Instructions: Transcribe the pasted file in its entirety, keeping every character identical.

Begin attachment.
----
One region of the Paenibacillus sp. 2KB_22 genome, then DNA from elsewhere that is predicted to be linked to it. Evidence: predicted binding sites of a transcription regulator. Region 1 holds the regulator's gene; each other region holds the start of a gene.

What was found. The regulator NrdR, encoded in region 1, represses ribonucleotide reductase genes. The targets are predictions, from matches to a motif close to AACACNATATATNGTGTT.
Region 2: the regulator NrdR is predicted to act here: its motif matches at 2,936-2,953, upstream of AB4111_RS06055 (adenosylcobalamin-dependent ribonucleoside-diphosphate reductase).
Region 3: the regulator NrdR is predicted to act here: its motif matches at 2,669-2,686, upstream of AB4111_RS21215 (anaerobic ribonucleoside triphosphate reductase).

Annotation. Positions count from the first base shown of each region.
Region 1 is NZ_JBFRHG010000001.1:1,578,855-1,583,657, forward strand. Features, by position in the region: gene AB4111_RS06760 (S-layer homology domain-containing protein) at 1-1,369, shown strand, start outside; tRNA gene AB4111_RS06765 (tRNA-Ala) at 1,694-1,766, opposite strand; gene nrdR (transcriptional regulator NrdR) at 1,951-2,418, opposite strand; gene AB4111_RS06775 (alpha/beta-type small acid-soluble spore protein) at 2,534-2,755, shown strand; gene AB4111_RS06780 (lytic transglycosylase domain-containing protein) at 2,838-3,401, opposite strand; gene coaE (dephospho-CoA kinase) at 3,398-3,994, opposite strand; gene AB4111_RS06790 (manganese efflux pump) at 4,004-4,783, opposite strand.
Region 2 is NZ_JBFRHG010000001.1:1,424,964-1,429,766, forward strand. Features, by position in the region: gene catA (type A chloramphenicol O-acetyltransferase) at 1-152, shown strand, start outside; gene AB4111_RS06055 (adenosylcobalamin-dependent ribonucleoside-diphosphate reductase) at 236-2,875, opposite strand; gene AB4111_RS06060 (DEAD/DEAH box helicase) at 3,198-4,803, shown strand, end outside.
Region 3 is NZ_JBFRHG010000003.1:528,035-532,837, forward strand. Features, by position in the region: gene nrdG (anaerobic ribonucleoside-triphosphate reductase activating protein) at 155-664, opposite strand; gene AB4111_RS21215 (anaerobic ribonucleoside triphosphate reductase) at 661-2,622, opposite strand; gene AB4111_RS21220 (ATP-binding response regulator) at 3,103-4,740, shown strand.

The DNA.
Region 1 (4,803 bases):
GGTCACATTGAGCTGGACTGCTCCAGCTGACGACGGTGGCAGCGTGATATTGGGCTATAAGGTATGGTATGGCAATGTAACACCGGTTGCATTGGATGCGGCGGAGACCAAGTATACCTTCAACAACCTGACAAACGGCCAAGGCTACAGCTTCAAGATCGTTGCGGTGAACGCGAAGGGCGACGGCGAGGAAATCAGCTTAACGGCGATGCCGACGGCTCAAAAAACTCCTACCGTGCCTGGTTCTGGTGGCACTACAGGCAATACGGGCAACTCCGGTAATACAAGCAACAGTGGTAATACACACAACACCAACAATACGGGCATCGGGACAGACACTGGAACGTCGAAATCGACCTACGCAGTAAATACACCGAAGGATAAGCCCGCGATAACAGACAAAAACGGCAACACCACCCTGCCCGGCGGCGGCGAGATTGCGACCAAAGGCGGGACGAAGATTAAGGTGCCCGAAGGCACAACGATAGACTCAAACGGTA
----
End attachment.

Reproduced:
One region of the Paenibacillus sp. 2KB_22 genome, then DNA from elsewhere that is predicted to be linked to it. Evidence: predicted binding sites of a transcription regulator. Region 1 holds the regulator's gene; each other region holds the start of a gene.

What was found. The regulator NrdR, encoded in region 1, represses ribonucleotide reductase genes. The targets are predictions, from matches to a motif close to AACACNATATATNGTGTT.
Region 2: the regulator NrdR is predicted to act here: its motif matches at 2,936-2,953, upstream of AB4111_RS06055 (adenosylcobalamin-dependent ribonucleoside-diphosphate reductase).
Region 3: the regulator NrdR is predicted to act here: its motif matches at 2,669-2,686, upstream of AB4111_RS21215 (anaerobic ribonucleoside triphosphate reductase).

Annotation. Positions count from the first base shown of each region.
Region 1 is NZ_JBFRHG010000001.1:1,578,855-1,583,657, forward strand. Features, by position in the region: gene AB4111_RS06760 (S-layer homology domain-containing protein) at 1-1,369, shown strand, start outside; tRNA gene AB4111_RS06765 (tRNA-Ala) at 1,694-1,766, opposite strand; gene nrdR (transcriptional regulator NrdR) at 1,951-2,418, opposite strand; gene AB4111_RS06775 (alpha/beta-type small acid-soluble spore protein) at 2,534-2,755, shown strand; gene AB4111_RS06780 (lytic transglycosylase domain-containing protein) at 2,838-3,401, opposite strand; gene coaE (dephospho-CoA kinase) at 3,398-3,994, opposite strand; gene AB4111_RS06790 (manganese efflux pump) at 4,004-4,783, opposite strand.
Region 2 is NZ_JBFRHG010000001.1:1,424,964-1,429,766, forward strand. Features, by position in the region: gene catA (type A chloramphenicol O-acetyltransferase) at 1-152, shown strand, start outside; gene AB4111_RS06055 (adenosylcobalamin-dependent ribonucleoside-diphosphate reductase) at 236-2,875, opposite strand; gene AB4111_RS06060 (DEAD/DEAH box helicase) at 3,198-4,803, shown strand, end outside.
Region 3 is NZ_JBFRHG010000003.1:528,035-532,837, forward strand. Features, by position in the region: gene nrdG (anaerobic ribonucleoside-triphosphate reductase activating protein) at 155-664, opposite strand; gene AB4111_RS21215 (anaerobic ribonucleoside triphosphate reductase) at 661-2,622, opposite strand; gene AB4111_RS21220 (ATP-binding response regulator) at 3,103-4,740, shown strand.

The DNA.
Region 1 (4,803 bases):
GGTCACATTGAGCTGGACTGCTCCAGCTGACGACGGTGGCAGCGTGATATTGGGCTATAAGGTATGGTATGGCAATGTAACACCGGTTGCATTGGATGCGGCGGAGACCAAGTATACCTTCAACAACCTGACAAACGGCCAAGGCTACAGCTTCAAGATCGTTGCGGTGAACGCGAAGGGCGACGGCGAGGAAATCAGCTTAACGGCGATGCCGACGGCTCAAAAAACTCCTACCGTGCCTGGTTCTGGTGGCACTACAGGCAATACGGGCAACTCCGGTAATACAAGCAACAGTGGTAATACACACAACACCAACAATACGGGCATCGGGACAGACACTGGAACGTCGAAATCGACCTACGCAGTAAATACACCGAAGGATAAGCCCGCGATAACAGACAAAAACGGCAACACCACCCTGCCCGGCGGCGGCGAGATTGCGACCAAAGGCGGGACGAAGATTAAGGTGCCCGAAGGCACAACGATAGACTCAAACGGTA